The Busy Drone: Disruptive barrel organ music

Once built for a Belgian dance bar, The Busy Drone came to the Netherlands in the 1960s. Publisher De Bezige Bij placed the barrel organ at its stand at the annual book fair in the RAI in 1968, which explains its striking name. Five years later, director Edy de Wilde purchased the instrument for his Stedelijk Museum in Amsterdam, where it remained until... 

The Harvest of the Month: Carrasco, Cline, Hemmerechts, Hertmans, Hofstede and Japke-d.

Back to the 11th century His previous novel Oorlog en terpentijn (War and turpentine) brought Belgian writer Stefan Hertmans world success. The book became a bestseller and was showered with praise and awards. It gave Hertmans a whole new readership. His new novel De bekeerlinge was therefore eagerly awaited. Hertmans came up with the subject for his new novel... 

Catherine Millet: 'As soon as something is on paper, I am relieved of it'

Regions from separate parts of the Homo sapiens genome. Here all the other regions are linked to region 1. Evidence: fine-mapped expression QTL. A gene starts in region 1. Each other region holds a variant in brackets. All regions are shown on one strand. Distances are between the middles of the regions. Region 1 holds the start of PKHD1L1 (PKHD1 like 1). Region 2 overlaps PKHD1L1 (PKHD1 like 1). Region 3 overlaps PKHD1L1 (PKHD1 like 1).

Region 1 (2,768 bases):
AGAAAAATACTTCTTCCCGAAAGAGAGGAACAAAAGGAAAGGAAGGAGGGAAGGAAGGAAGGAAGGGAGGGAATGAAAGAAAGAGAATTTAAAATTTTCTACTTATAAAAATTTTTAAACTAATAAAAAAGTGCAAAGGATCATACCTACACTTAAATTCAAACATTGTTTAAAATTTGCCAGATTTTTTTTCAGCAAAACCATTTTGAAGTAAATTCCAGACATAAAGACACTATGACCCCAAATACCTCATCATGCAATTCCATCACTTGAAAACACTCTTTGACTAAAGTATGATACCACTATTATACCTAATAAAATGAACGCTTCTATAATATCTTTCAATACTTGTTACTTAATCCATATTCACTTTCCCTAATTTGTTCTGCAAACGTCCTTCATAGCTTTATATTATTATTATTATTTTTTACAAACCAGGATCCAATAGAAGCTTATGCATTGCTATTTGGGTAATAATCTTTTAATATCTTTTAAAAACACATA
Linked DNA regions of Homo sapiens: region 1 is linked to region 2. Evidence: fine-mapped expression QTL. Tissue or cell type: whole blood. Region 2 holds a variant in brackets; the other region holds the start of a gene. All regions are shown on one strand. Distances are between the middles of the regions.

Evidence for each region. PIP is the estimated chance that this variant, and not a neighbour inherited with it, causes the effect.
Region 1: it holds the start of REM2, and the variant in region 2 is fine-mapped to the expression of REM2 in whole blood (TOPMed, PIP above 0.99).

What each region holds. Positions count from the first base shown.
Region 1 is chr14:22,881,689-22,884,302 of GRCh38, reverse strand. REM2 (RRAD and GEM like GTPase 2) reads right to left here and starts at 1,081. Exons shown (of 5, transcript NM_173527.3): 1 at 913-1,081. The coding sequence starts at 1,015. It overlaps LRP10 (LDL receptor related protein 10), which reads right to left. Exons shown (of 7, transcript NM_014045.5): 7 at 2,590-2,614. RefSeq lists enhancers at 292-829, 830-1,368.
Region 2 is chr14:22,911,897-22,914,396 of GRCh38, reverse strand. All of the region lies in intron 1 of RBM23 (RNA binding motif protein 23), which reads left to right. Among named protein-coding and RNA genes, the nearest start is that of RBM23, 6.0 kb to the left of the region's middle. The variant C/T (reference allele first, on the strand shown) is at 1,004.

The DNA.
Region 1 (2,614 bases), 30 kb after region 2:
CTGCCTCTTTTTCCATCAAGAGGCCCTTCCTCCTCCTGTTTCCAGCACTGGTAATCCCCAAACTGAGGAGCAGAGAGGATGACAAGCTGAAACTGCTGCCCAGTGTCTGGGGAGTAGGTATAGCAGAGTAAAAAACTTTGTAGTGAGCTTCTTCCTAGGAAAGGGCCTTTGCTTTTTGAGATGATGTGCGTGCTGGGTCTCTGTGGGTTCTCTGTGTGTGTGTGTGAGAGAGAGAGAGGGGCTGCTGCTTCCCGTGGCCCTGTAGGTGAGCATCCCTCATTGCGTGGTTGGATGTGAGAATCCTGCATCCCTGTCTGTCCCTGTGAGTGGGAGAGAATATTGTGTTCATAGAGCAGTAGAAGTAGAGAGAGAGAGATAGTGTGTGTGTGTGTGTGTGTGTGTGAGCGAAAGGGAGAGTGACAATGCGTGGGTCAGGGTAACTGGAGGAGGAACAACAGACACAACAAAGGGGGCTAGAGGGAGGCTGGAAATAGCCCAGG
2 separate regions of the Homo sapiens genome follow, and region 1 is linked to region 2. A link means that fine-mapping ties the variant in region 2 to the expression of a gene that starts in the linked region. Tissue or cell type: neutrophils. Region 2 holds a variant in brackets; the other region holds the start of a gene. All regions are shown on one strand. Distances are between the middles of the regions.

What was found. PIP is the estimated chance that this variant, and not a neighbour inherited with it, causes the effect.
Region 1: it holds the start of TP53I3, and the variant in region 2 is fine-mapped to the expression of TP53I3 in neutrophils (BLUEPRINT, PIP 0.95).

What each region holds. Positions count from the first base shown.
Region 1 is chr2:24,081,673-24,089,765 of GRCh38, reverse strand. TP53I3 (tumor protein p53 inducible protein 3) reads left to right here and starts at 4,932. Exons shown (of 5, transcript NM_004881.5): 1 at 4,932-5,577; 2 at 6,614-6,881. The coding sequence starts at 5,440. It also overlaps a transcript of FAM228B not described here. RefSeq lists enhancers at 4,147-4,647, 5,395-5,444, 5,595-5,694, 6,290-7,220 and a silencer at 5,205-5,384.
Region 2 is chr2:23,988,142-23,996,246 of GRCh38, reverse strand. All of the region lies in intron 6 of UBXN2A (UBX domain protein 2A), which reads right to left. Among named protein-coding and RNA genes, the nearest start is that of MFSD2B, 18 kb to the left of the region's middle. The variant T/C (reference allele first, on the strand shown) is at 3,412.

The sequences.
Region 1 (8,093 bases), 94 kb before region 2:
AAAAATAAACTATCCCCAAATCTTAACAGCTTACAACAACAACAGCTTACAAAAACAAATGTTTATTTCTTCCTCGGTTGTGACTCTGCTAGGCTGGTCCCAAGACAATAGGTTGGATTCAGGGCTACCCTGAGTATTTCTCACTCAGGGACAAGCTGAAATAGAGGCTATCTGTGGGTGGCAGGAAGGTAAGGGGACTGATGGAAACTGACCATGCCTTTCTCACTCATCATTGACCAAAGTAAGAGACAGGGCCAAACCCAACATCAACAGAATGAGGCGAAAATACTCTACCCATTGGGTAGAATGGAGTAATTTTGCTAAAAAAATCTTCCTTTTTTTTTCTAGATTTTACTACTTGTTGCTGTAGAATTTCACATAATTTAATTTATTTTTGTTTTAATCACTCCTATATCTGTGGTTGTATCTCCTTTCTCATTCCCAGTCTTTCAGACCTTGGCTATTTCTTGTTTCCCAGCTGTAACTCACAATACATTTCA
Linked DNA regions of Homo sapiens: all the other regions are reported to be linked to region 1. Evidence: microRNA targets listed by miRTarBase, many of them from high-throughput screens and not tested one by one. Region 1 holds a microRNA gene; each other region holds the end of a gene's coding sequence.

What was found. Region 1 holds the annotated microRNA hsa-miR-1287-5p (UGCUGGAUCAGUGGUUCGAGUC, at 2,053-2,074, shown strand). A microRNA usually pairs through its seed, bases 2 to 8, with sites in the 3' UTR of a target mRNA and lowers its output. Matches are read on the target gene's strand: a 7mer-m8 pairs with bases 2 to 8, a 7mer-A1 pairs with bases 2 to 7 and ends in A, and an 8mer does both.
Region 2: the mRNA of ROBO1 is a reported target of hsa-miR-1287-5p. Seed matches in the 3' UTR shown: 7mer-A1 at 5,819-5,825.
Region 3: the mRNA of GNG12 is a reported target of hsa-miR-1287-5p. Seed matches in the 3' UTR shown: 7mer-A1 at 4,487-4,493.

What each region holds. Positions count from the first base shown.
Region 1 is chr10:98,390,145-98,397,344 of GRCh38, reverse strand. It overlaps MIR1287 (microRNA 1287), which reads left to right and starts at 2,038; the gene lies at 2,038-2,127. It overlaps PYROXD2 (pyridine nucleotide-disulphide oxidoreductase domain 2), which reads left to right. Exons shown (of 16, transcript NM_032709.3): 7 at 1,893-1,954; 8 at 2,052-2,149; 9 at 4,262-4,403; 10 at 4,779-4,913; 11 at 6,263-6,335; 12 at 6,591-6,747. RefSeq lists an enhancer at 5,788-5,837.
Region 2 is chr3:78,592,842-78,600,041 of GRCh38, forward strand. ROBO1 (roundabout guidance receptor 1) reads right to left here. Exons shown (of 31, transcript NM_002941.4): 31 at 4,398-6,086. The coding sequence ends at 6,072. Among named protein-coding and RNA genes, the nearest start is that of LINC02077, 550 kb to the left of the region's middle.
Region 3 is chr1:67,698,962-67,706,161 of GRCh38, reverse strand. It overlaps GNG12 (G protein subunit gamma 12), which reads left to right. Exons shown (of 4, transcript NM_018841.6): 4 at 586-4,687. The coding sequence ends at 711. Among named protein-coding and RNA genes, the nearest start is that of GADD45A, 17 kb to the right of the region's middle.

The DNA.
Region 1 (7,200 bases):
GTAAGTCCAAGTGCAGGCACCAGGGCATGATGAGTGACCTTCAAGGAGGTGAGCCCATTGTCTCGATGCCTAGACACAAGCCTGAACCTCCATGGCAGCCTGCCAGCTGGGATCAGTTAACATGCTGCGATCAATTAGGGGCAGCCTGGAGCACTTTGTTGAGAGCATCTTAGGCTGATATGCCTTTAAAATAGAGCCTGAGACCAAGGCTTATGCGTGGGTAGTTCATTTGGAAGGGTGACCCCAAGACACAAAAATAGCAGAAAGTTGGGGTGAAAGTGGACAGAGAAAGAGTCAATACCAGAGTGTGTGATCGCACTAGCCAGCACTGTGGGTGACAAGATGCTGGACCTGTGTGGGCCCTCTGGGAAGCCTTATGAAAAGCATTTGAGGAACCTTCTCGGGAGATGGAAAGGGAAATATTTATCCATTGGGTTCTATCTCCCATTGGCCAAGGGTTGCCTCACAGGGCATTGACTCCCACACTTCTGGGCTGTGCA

Her book The Sexual Life of Catherine M. took the world by surprise and made her world-famous overnight. Since then, Catherine Millet has been one of France's most widely read writers. In her most recent novel A Dream Life, she returns to her childhood in Bois-Colombes. A Quattro Mani went with her to the seeds of her authorship. Back to... 

The Harvest of the Month: Claudel, Baker, Russo, Van der Kwast

The summer period is a fine time for catch-up reading - books from recent times that you still wanted to read but didn't get around to before - but we also got a glimpse of a few upcoming titles. That made for a fine, varied crop this month. Eifel adventures Since The Detour, there hasn't been a new novel... 

Shortlist Man Booker International Prize-new style announced

José Eduardo Agualusa, Elena Ferrante, Han Kang, Orhan Pamuk, Robert Seethaler and Yan Lianke have a chance to win the Man Booker International Prize 2016. The shortlist of six authors and titles was announced today. And, coincidence or not, we already interviewed one of the major contenders. Read that interview with José Eduardo Agualusa here, take in what he says about...